He imagined his ideal dog, with soft fur, slim, strong tail, and keen nose, towering over other dogs. He imagined himself as that ideal dog and smiled to himself as sleep overcame him.

Some time later, he resurfaced into his final burst of wakefulness. He groggily continued his train of thought. He reminded himself that base animal behavior was completely concerned with getting food, shelter, and warmth – the things of survival. But surely he had progressed beyond that stage…

…hadn’t he?

As the last remnants of conscious awareness disappeared, he was left with this final question. No one, however, could say if he knew its context any longer.

Then he was sound asleep.

###

© 2015, David Park. All Rights Reserved.

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The Difference – IV

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by DCH Park

There is a further subtlety at work in choosing arbitrarily to “prove something,” including to yourself. It’s not immediately apparent. This may be due to its invisibility, which is also why so many people get drawn into it, either as an advocate or as an opponent.

For what it’s worth, my practice is to notice what is said and how I react to it. My reaction comes from me. By noticing it, I can notice myself. My practice is to notice what is said and my reaction to it to better understand my own private view into what is true and to express what is true.

I find that in that way, I am able to experience more freedom and joy within myself and hear others around me more clearly. To be sure, reacting to what I hear and say is a part of that process but my goal is to be more aware of things, not less aware of them.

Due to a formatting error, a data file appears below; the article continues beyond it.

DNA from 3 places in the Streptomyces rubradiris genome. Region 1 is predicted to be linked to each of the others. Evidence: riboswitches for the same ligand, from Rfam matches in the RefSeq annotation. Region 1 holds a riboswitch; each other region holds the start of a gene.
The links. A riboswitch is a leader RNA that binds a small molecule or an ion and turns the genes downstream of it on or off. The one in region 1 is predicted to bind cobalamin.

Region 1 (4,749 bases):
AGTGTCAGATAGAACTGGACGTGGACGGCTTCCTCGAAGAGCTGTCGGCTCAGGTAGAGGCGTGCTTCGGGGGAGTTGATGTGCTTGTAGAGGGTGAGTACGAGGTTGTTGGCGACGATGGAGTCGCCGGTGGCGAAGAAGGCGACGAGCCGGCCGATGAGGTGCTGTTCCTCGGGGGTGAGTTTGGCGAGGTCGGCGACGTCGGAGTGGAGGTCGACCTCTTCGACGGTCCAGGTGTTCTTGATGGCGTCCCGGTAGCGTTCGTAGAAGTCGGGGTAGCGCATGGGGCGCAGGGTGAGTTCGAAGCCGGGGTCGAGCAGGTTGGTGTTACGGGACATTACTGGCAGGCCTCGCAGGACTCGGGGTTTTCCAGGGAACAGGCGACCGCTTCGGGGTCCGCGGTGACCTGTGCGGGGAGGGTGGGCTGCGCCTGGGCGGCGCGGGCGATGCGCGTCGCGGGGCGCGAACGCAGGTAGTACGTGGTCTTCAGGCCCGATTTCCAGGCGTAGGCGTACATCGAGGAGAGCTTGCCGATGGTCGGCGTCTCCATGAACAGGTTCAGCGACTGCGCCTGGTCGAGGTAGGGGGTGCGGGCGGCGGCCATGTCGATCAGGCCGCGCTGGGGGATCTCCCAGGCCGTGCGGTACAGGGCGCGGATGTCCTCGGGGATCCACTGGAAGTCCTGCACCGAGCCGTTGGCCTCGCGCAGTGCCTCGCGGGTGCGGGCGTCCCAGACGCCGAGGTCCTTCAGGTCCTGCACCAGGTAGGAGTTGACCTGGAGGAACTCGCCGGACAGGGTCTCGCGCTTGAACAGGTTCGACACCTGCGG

I thus try not to use those things and reactions as shields or excuses. I feel them and at the same time practice being aware of myself feeling them so that they can serve as bridges into the deeper part of me rather than as blockades.

What I have also found, to my delighted surprise, is that the more I share what I find to be true with others, the more truth there is to share. This can take many forms. One of these is that the more I share, the more I have to share. Another is that the more I share, the more I give permission to others to do the same. A third is that other people see and voice pieces of the puzzle before I do but I can recognize what they say as the truth.

Another, which is always unexpected and delightful, is that someone may say something which no one had ever heard or even thought before, yet as soon as it is said, its truth is recognized. I can say it, so can others. The list goes on.